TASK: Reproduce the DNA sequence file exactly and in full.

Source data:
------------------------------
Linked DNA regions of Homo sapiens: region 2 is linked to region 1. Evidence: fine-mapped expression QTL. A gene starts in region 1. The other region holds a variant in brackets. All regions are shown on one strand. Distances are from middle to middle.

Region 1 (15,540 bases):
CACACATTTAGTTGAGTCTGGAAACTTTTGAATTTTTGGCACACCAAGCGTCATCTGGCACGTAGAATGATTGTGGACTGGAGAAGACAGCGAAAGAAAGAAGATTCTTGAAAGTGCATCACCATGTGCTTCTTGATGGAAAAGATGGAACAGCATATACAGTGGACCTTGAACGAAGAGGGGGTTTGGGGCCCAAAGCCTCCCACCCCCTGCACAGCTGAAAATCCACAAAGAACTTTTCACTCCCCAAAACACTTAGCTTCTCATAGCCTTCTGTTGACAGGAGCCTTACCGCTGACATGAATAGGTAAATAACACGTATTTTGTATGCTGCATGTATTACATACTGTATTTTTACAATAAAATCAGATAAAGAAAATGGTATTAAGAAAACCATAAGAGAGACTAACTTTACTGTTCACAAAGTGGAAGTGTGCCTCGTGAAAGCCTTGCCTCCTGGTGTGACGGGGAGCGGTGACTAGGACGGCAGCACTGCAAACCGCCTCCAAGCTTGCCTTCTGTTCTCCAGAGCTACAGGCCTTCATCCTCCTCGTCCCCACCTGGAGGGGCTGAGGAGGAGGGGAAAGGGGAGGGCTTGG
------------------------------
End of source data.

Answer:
Linked DNA regions of Homo sapiens: region 2 is linked to region 1. Evidence: fine-mapped expression QTL. A gene starts in region 1. The other region holds a variant in brackets. All regions are shown on one strand. Distances are from middle to middle.

Region 1 (15,540 bases):
CACACATTTAGTTGAGTCTGGAAACTTTTGAATTTTTGGCACACCAAGCGTCATCTGGCACGTAGAATGATTGTGGACTGGAGAAGACAGCGAAAGAAAGAAGATTCTTGAAAGTGCATCACCATGTGCTTCTTGATGGAAAAGATGGAACAGCATATACAGTGGACCTTGAACGAAGAGGGGGTTTGGGGCCCAAAGCCTCCCACCCCCTGCACAGCTGAAAATCCACAAAGAACTTTTCACTCCCCAAAACACTTAGCTTCTCATAGCCTTCTGTTGACAGGAGCCTTACCGCTGACATGAATAGGTAAATAACACGTATTTTGTATGCTGCATGTATTACATACTGTATTTTTACAATAAAATCAGATAAAGAAAATGGTATTAAGAAAACCATAAGAGAGACTAACTTTACTGTTCACAAAGTGGAAGTGTGCCTCGTGAAAGCCTTGCCTCCTGGTGTGACGGGGAGCGGTGACTAGGACGGCAGCACTGCAAACCGCCTCCAAGCTTGCCTTCTGTTCTCCAGAGCTACAGGCCTTCATCCTCCTCGTCCCCACCTGGAGGGGCTGAGGAGGAGGGGAAAGGGGAGGGCTTGG